When these statements are brought up many cite the case of Twitter (which was created in Ruby but switched to Scala to overcome scale barriers). But when we look at the real motive, we understand that Twitter did the switch because requests for "live" data in Ruby (or any interpreted language) are harder scale, as they are comparatively far more expensive both in terms of CPU & memory utilization than their compiled language counterparts. So this leads us to the next paragraph: do these problems always apply? Are those real problems?

Rails problems are problems you wish you had

If it’s true that scalability will be something you have to deal with at some point, it’s also true that scalability issues can be easily overcome by throwing more machines at the problem, which is surely cheaper and faster than hiring developers to use a faster but harder to maintain language. 

Going back to the Twitter example, think about Twitter and ask yourself if your product/service is going to need to scale to that level. Then build it in Rails anyway, because it makes sense: enjoy the open-source tools that Rails gives you, enjoy the low cost of using the language, enjoy the freedom of just getting something out there and see if it's marketable, all of this while working in a language that often times can be elegant, simple and beautiful. Once the app gets to Twitter-level volumes you'll be in the happy position of considering performance optimization.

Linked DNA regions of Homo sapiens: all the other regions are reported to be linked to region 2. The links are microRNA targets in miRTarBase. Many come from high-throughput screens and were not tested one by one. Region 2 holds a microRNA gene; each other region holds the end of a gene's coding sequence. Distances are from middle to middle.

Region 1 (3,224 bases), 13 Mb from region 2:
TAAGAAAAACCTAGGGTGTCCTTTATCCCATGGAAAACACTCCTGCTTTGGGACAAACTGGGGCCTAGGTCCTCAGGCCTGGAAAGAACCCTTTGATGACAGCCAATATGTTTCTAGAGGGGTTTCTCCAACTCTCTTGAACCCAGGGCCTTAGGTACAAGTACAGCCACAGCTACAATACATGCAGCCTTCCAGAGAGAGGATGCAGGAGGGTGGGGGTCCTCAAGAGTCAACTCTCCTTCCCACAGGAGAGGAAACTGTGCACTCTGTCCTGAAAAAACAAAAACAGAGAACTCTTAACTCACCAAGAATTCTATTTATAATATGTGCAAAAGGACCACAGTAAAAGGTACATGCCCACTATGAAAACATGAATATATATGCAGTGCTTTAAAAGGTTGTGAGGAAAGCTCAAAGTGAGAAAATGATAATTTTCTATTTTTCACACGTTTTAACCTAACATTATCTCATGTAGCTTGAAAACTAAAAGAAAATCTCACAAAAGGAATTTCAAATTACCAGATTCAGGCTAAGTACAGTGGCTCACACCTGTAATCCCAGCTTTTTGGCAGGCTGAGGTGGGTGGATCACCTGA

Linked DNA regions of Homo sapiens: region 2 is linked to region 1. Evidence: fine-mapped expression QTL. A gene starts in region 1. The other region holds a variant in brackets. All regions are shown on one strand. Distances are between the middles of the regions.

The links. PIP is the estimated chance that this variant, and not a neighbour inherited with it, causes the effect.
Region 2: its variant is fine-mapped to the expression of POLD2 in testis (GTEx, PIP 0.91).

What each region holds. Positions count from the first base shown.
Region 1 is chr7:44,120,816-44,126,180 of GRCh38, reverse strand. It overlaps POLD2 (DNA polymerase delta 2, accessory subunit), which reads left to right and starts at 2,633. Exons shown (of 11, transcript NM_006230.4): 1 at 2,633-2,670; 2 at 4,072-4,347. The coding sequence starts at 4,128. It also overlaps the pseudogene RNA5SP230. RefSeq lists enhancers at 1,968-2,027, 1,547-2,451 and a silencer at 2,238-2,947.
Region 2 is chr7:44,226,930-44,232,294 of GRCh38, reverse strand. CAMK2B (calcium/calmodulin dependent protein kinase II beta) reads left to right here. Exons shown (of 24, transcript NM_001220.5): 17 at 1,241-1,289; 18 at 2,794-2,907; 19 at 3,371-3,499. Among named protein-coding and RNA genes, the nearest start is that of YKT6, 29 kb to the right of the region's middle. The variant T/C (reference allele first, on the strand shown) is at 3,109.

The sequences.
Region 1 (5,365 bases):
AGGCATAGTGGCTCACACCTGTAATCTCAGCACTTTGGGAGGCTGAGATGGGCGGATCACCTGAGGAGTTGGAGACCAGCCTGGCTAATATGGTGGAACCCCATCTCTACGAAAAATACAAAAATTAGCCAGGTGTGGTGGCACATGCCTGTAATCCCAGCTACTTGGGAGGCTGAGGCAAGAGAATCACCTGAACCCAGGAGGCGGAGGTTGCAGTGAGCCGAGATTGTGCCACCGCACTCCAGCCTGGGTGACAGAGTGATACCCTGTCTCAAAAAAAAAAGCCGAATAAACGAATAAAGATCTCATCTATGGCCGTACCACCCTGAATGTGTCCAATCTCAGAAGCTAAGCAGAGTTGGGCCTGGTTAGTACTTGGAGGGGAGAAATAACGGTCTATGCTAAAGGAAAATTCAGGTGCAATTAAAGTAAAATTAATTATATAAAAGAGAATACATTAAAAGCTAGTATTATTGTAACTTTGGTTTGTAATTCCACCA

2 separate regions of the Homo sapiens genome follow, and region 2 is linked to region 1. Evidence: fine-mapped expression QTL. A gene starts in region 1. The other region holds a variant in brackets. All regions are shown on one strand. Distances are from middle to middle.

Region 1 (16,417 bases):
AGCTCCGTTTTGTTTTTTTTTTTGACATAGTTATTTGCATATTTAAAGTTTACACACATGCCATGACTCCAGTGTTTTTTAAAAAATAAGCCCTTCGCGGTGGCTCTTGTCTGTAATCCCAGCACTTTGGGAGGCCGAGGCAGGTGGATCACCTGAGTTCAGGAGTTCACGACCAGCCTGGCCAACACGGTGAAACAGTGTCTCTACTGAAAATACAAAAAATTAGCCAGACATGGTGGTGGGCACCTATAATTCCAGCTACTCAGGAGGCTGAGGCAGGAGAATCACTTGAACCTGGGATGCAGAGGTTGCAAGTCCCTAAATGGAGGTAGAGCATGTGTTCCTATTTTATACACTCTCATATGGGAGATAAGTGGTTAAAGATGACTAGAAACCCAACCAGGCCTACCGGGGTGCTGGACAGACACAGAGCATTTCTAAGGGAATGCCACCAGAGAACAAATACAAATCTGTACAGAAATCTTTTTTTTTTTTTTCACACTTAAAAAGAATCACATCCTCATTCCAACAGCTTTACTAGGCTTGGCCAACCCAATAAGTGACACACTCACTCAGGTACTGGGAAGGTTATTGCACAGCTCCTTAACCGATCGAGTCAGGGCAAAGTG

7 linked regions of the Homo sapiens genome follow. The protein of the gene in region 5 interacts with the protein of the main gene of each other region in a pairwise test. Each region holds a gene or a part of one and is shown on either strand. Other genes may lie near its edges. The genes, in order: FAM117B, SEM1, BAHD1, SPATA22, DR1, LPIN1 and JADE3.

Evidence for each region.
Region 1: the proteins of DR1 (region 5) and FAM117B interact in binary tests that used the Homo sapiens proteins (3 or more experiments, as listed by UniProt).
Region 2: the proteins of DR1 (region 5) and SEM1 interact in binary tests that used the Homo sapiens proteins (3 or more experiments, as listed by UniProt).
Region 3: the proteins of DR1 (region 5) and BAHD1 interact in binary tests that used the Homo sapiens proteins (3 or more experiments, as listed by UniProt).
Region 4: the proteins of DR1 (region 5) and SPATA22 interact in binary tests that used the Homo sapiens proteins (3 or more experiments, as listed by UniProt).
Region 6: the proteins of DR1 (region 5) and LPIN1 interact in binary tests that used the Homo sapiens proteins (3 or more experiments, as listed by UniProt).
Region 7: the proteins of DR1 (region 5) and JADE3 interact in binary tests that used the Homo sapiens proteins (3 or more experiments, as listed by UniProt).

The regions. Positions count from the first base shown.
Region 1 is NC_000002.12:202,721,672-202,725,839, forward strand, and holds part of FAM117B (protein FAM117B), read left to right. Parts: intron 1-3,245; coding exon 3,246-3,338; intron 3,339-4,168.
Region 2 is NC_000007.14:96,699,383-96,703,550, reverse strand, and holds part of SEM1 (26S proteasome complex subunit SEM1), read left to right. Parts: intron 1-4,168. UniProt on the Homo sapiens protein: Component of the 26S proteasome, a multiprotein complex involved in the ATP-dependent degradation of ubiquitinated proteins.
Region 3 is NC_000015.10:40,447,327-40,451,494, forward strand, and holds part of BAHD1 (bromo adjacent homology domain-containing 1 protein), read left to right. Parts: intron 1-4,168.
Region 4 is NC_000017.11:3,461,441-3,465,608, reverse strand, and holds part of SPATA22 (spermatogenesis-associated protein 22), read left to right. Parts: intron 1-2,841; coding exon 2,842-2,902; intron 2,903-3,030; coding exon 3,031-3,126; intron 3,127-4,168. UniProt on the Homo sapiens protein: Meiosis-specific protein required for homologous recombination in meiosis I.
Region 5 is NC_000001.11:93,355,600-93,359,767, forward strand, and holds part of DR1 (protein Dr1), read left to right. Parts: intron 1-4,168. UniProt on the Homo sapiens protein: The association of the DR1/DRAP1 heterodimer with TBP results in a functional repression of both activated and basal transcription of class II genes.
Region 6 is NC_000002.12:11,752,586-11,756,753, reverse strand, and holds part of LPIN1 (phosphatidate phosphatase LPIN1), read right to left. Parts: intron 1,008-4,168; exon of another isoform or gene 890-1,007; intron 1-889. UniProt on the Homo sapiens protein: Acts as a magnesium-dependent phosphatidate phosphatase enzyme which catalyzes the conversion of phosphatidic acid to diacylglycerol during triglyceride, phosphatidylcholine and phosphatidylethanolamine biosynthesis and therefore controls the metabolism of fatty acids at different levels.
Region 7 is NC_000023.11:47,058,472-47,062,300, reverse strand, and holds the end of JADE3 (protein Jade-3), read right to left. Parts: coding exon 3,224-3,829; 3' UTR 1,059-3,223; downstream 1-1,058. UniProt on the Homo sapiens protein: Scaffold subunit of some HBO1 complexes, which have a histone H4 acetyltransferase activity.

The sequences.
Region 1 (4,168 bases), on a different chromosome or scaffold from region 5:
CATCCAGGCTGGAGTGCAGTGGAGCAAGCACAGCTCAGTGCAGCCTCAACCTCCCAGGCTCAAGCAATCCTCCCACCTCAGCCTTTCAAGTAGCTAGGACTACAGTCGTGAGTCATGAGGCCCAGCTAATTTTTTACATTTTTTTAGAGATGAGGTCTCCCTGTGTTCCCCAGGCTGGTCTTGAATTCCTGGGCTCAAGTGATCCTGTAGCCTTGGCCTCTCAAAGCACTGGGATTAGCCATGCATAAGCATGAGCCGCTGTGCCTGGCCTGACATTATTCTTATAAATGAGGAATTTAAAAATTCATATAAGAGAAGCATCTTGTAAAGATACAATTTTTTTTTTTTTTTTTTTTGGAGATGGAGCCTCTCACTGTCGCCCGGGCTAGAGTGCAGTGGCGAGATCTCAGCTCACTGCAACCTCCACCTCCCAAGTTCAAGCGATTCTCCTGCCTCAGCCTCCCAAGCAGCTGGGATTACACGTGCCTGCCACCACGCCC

Why developers, leaders, and founders love Rails

If what I’ve already mentioned wasn’t enough let me emphasize a couple of things a little more. 

There is no better programming language for speeding up the process of development and helping you hit the market early. Thanks to its simplicity and availability of gems, Ruby is the go-to option for most of startups since 1) they are usually on a budget and 2) they need MVPs as fast as possible. 

Ruby’s beautiful and elegant syntax makes the implementation of complex business logic simpler. Its use of English-like syntax and common language feels so native and logical that some parts of the code read like English declarations. This ultimately enables Ruby developers to do more with less code (a line of code in Ruby may be worth six lines of Java code sometimes). All this makes Ruby a programming language that is a pleasure to work with.

Large-scale projects can benefit from Ruby on Rails using it as a prototyping tool or as an efficient way to deliver proof-of-concept solutions. Because it is relatively easy and cheap to build and extend applications with Ruby, it is also a great option for building an enterprise’s internal/back-end tools.


I hope that with those insights I’ve helped you understand why we love and use Ruby on Rails and why, whether you are a developer, a leader or a founder, you should take a look at Rails and consider it for your next project.


About Author

Dario Calamandrei Head of Marketing and Sales Extendi

Dario Calamandrei

Head of Marketing and Sales

After a few years spent in consulting, Dario joined Extendi with the goal of boosting its market development. He is passionate about economics, sports, and music. He is an avid listener of Alain de Botton's and Rory Sutherland's talks.